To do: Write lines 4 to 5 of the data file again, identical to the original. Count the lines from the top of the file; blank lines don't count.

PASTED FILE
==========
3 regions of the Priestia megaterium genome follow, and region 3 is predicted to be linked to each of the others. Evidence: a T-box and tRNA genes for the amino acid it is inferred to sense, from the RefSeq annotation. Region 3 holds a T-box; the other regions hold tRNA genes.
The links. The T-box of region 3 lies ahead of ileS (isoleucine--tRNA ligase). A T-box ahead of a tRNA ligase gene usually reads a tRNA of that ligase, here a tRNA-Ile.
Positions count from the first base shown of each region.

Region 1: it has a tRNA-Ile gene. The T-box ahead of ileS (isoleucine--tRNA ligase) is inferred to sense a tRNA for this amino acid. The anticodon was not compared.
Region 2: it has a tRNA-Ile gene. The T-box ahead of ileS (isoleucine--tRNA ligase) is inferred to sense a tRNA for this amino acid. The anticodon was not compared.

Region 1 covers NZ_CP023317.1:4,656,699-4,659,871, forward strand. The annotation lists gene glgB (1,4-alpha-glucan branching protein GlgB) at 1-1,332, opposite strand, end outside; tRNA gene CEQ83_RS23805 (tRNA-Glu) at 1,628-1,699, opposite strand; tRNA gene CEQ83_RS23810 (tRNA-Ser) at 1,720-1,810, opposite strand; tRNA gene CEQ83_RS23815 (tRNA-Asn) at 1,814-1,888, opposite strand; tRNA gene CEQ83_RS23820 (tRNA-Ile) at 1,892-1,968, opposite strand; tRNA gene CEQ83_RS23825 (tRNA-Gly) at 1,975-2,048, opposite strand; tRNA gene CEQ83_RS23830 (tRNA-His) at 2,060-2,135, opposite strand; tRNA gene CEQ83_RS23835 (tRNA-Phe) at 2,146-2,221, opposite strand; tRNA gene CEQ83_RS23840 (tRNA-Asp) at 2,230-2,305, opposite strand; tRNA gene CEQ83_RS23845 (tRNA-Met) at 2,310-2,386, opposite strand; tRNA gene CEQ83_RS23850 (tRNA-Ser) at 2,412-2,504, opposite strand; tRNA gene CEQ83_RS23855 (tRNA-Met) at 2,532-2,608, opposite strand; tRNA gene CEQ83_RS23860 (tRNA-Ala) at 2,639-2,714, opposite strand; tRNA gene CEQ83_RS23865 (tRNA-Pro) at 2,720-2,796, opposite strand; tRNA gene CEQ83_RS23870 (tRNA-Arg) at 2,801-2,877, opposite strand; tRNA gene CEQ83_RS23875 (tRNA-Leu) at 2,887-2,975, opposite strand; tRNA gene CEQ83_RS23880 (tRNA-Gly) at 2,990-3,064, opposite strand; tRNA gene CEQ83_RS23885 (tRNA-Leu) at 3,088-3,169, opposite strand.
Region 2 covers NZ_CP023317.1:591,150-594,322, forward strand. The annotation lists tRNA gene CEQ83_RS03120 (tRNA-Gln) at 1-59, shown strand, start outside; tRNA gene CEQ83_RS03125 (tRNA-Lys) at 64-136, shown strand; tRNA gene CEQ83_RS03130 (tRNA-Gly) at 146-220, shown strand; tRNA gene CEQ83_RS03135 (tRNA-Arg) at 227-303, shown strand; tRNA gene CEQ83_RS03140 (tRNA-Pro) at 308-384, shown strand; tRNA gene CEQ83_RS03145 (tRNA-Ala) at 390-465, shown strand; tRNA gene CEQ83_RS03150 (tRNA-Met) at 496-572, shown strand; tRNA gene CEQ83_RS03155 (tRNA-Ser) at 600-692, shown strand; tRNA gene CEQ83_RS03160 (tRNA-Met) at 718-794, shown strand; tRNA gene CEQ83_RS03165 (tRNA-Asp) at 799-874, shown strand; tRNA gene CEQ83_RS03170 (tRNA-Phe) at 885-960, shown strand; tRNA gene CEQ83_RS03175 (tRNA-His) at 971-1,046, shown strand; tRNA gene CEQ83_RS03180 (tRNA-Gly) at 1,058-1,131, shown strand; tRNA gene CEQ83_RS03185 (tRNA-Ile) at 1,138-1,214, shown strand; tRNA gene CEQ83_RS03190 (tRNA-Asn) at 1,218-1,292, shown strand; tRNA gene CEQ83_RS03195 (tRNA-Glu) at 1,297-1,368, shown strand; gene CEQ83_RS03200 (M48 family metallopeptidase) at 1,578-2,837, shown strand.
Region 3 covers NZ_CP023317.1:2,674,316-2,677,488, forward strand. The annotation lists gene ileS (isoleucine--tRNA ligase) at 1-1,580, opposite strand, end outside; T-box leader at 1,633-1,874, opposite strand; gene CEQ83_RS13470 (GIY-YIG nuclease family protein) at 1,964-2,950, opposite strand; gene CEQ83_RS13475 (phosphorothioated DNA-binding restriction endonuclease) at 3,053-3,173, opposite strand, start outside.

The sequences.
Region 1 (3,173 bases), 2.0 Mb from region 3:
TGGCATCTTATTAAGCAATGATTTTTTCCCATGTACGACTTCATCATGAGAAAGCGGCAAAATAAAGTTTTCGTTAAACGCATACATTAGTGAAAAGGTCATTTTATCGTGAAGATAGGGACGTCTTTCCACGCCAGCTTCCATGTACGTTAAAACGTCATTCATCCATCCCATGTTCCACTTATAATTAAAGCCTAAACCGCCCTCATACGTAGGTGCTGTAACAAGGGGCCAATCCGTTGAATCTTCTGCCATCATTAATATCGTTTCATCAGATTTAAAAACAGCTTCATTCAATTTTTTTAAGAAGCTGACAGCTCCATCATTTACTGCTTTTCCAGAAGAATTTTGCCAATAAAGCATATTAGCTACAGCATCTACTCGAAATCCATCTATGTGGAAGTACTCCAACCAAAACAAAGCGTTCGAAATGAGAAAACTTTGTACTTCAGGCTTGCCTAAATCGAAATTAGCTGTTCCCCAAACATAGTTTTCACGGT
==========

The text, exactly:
Region 1: it has a tRNA-Ile gene. The T-box ahead of ileS (isoleucine--tRNA ligase) is inferred to sense a tRNA for this amino acid. The anticodon was not compared.
Region 2: it has a tRNA-Ile gene. The T-box ahead of ileS (isoleucine--tRNA ligase) is inferred to sense a tRNA for this amino acid. The anticodon was not compared.